By Dennis Polkow
The City of Chicago is already well known for well-established annual music celebrations such as the Blues Festival, the Jazz Festival, the World Music Festival, et al, but if Department of Cultural Affairs program coordinator Helen Vasey has her way, we will soon be adding the Chicago Early Music Festival to that list of annual city events.
“We wanted this to be an Early Music Festival,” explains Vasey, “and not just a Baroque music festival, a period of time that already is represented in what happens around the city.” For Vasey, a British native who specialized in vocal performance back home before coming to Chicago five years ago, the dividing line is 1750, the year of the death of Johann Sebastian Bach. “It is always an arbitrary dividing line,” admits Vasey, “but I think about seventy-five percent of the Early Music community would agree with me about that date.”
This means that medieval and Renaissance music—periods of music history that are seldom represented on local concert programs—will also be well represented, accounting for forty percent of the programming of the inaugural six-day festival.
It was important to Vasey, who also programs all of the Department of Cultural Affairs classical music offerings, that the city work with area “partner” presenters in much the same spirit as the other city music festivals. “There are the ticketed events,” says Vasey, “which are presented by the partners, and the DCA events which, as always, will be free.”
Among the partners participating in the first-ever Chicago Early Music Festival are Chicago Opera Theater, University of Chicago Presents, Baroque Band, International Music Foundation and the Newberry Consort. Noticeably absent from that list is Music of the Baroque and the Chicago Symphony Orchestra.
“We tried,” says Vasey with a sigh, “but in the case of the CSO, we dropped them a line about what we were doing, but I think it is difficult for these big groups to get involved with something so small. We didn’t want to overwhelm people at first, which is why we kept it to six days. With Music of the Baroque, we couldn’t get together on timing, but I think they want to be involved in the future.”
The real coup was being able to have Chicago Opera Theater’s production of Cavalli’s “Giasone”—being billed as the “Chicago professional premiere” of the seventeenth-century composer’s operatic version of the tale of “Jason and the Golden Fleece”—occur as the climax of the festival as a collaboration with Baroque Band.
“What we tried to do,” says Vasey, “was to work with the partners to have a framework from which we could expand and complement what others were already doing. COT works three years in advance, so that element was already in place. University of Chicago Presents also books way ahead, so that was a given. That got us to thinking, ‘Okay, Chicago needs a festival, this week is the one, let’s get it rolling.’ There was a bit more flexibility with the smaller groups. It is important that we are aware of what is going on, and help what’s going on by supporting it because we want to grow what is happening in Chicago as a whole and shine a light on that.”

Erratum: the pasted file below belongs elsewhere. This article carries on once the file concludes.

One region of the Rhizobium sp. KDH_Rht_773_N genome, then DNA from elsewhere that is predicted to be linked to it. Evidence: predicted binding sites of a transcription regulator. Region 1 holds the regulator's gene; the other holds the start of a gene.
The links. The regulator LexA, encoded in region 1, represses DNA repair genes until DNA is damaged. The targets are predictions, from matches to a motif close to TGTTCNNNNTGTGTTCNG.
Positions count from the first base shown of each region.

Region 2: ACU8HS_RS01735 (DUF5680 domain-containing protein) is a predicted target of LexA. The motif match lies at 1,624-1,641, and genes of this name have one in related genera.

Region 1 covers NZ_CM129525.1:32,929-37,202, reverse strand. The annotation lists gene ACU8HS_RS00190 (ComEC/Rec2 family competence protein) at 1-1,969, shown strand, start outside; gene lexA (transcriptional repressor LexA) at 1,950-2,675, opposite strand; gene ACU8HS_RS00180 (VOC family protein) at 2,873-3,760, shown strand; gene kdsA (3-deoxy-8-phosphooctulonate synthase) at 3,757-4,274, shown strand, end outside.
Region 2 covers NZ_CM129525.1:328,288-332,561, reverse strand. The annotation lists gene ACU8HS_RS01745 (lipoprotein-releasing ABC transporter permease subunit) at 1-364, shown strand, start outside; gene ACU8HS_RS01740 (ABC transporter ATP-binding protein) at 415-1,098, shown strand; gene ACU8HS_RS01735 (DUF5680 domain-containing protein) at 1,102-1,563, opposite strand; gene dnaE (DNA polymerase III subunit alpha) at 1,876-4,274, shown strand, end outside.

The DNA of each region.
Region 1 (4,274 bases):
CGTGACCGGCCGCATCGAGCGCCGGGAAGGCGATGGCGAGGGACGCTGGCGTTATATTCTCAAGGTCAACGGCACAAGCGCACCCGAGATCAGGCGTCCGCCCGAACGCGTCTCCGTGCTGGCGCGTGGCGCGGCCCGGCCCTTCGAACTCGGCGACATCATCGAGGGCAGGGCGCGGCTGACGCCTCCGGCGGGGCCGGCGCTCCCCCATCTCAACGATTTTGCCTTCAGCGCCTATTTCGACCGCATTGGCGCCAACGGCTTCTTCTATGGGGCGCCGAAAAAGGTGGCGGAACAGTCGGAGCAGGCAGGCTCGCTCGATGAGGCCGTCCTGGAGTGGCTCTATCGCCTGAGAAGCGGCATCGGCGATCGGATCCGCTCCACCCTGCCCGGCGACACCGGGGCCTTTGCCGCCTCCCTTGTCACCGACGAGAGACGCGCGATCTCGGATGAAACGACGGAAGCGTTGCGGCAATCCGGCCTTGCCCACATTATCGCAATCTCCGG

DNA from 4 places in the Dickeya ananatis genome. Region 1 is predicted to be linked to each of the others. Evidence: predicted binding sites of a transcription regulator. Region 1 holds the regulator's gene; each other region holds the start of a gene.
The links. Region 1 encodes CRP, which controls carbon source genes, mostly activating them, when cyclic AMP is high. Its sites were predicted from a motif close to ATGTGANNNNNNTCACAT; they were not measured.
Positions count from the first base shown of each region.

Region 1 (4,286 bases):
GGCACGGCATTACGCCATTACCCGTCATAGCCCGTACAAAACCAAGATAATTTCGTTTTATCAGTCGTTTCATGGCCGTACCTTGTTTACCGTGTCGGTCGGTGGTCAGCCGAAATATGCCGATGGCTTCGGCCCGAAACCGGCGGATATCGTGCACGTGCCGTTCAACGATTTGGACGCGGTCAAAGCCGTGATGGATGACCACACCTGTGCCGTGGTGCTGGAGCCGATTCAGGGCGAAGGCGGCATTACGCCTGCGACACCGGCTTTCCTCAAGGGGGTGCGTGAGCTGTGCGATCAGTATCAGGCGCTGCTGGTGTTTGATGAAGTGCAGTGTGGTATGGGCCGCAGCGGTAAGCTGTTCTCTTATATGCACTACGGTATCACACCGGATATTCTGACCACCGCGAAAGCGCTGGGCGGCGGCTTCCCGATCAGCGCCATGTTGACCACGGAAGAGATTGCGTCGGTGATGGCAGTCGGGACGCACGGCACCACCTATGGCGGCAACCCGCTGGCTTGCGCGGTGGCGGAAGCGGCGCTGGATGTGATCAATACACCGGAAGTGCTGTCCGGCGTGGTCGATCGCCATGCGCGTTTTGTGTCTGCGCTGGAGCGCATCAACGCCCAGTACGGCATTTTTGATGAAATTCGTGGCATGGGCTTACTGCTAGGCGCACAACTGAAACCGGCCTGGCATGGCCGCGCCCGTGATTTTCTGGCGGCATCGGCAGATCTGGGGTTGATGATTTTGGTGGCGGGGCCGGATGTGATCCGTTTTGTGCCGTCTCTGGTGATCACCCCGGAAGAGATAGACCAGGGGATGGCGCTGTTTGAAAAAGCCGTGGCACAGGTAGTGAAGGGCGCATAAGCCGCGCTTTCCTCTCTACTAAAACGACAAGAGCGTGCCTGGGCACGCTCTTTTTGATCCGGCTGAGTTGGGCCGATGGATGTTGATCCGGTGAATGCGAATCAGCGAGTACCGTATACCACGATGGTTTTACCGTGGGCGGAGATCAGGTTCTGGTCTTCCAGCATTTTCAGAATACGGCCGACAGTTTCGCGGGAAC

One curious feature of the festival is the use of Millennium Park’s Pritzker Pavilion for some of the performances, with the audience actually sitting on the stage a few feet away from the performers. “At York,” says Vasey, of the British university town where she received her Master’s in vocal performance, “there are important Early Music Festivals there that make use of the medieval cathedrals there. With the Pritzker stage, you have intimacy and yet with the high ceiling, it gives you a sense of a secular cathedral. The big glass doors will be closed, so we don’t have to worry about the weather and you get a very different view of the city looking out at Millennium Park.”
There will also be master classes and interactive classes in performance practices that will teach participants how to sing and dance in Early Music styles. “Nobody needs to know anything to come,” says Vasey. “It simply affords a chance to delve more deeply into the music. You can come to the singing class even if you have never sung a note in your life.”
There are nineteen events across six days, and sixty percent of them are free, though Vasey does recommend making reservations for the classes. In addition to local performers participating, there are also internationally renowned performers appearing as well, including Chicago native and harpsichordist Mitzi Meyerson who lives, teaches and records in Berlin and is making a homecoming appearance at the festival.
“If the festival introduces some new sounds that affect future listening and concert choices,” says Vasey, “that would be an enormous success for a first outing.”
The Chicago Early Music Festival runs from April 20-25 at various venues; visit ChicagoEarlyMusicFest.org for a complete schedule and updates, or call the festival hotline at (312)742-1938.